EDITORIAL: Increasing border posts will help spur EA trade

Trucks at the Kenya-Uganda border
Trucks at the Kenya-Uganda border. FILE PHOTO | NMG 

The One Stop Border Post concept that was rolled out by East African Community member states has resulted in a boost of the various regional economies as it helps facilitate trade and the movement of goods.

By easing the flow of trade between the neighbouring countries, the eradication of red tape that had hampered growth in the past has gone a long way in helping grow the respective economies in the region.

The One Stop Border Post plan has gone a long way in helping entrench the integration goals that were the key drivers of the quest for a common market protocol and removal of trade barriers in East Africa.

It was therefore quite refreshing to learn that Kenya is about to build more one-stop border points along its border with Ethiopia in its latest effort to boost trade with the large landlocked neighbour.

According to the Border Management Secretariat, a bilateral agency, the one stop border posts will enhance security and boost trade.


We aver that such initiatives will go a long way in boosting revenue collection and easing movement of goods and people among the regional neighbours.

For example, the new one stop border posts will complement those that have already been opened on the borders between Kenya and Uganda (Busia) and Kenya and Tanzania (Namanga and Holili/Taveta) to name a few.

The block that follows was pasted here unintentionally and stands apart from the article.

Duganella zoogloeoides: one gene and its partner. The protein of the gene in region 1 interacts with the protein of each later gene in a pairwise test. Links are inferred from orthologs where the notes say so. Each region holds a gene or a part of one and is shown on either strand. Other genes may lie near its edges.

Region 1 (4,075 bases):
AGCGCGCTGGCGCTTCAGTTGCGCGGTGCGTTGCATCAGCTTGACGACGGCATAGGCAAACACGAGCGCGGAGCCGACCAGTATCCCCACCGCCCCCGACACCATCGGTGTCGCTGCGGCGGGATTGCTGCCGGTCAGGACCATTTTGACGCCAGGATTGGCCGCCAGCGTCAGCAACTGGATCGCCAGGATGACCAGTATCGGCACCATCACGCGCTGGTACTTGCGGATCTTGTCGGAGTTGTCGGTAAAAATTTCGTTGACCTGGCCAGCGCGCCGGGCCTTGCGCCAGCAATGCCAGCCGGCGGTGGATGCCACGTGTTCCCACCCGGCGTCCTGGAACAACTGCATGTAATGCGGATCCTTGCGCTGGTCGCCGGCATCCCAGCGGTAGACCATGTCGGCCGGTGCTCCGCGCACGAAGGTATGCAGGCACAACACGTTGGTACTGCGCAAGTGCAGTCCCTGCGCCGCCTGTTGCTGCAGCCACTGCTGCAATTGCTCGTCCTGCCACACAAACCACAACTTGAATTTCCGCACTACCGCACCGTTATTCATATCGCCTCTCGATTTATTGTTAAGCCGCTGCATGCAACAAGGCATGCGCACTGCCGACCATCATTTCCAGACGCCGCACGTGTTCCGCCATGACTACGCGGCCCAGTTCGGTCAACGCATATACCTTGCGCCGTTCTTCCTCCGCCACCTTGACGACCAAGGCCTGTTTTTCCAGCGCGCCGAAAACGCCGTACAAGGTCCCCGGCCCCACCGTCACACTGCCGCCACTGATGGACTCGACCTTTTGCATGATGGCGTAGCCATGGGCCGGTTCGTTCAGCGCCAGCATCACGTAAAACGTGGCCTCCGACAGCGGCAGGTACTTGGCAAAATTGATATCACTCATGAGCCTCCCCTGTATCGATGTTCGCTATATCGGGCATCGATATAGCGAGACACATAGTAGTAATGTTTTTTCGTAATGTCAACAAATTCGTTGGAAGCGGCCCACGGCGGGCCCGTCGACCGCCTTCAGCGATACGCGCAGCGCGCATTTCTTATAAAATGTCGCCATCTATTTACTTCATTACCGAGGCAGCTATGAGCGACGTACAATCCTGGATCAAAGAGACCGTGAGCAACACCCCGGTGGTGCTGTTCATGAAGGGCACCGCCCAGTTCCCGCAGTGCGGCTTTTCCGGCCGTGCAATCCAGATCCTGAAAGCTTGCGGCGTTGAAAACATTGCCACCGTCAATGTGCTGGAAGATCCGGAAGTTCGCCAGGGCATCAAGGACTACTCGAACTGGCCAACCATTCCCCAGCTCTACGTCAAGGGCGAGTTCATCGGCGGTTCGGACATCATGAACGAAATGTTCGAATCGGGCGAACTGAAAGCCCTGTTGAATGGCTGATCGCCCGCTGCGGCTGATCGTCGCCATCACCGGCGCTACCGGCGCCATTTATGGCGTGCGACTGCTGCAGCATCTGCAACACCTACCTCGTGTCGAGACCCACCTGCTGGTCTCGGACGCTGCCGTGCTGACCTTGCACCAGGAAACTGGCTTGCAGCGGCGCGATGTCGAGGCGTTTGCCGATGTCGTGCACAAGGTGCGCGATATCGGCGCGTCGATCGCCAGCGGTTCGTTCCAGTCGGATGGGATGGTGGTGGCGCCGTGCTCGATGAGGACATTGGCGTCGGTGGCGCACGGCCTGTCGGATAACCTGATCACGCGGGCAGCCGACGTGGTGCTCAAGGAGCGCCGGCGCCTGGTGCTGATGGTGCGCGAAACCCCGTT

According to the Border Management Secretariat, two more one stop border posts will be set up in Marsabit County to spur trade facilitation and seal porous border points that have been blamed for encouraging illicit trade.

The sole One Stop Border Post currently located in Moyale Town is not adequate as it serves the Ethiopia-Kenyan border, which is more than 830 kilometres long, hence the urgent need for additional posts.

Even as the government goes about setting up the new border posts, it must not lose sight of the fact that the country’s porous borders have contributed to tax evasions, insecurity cases, smuggling of contraband goods, drugs and human trafficking, and attacks by terrorists. The onus is therefore on the authorities to ensure that the border posts are adequately staffed and security measures beefed up.

That is the only way the neighbouring countries can help fulfil the larger goal of helping grow the regional economies for the betterment of citizens.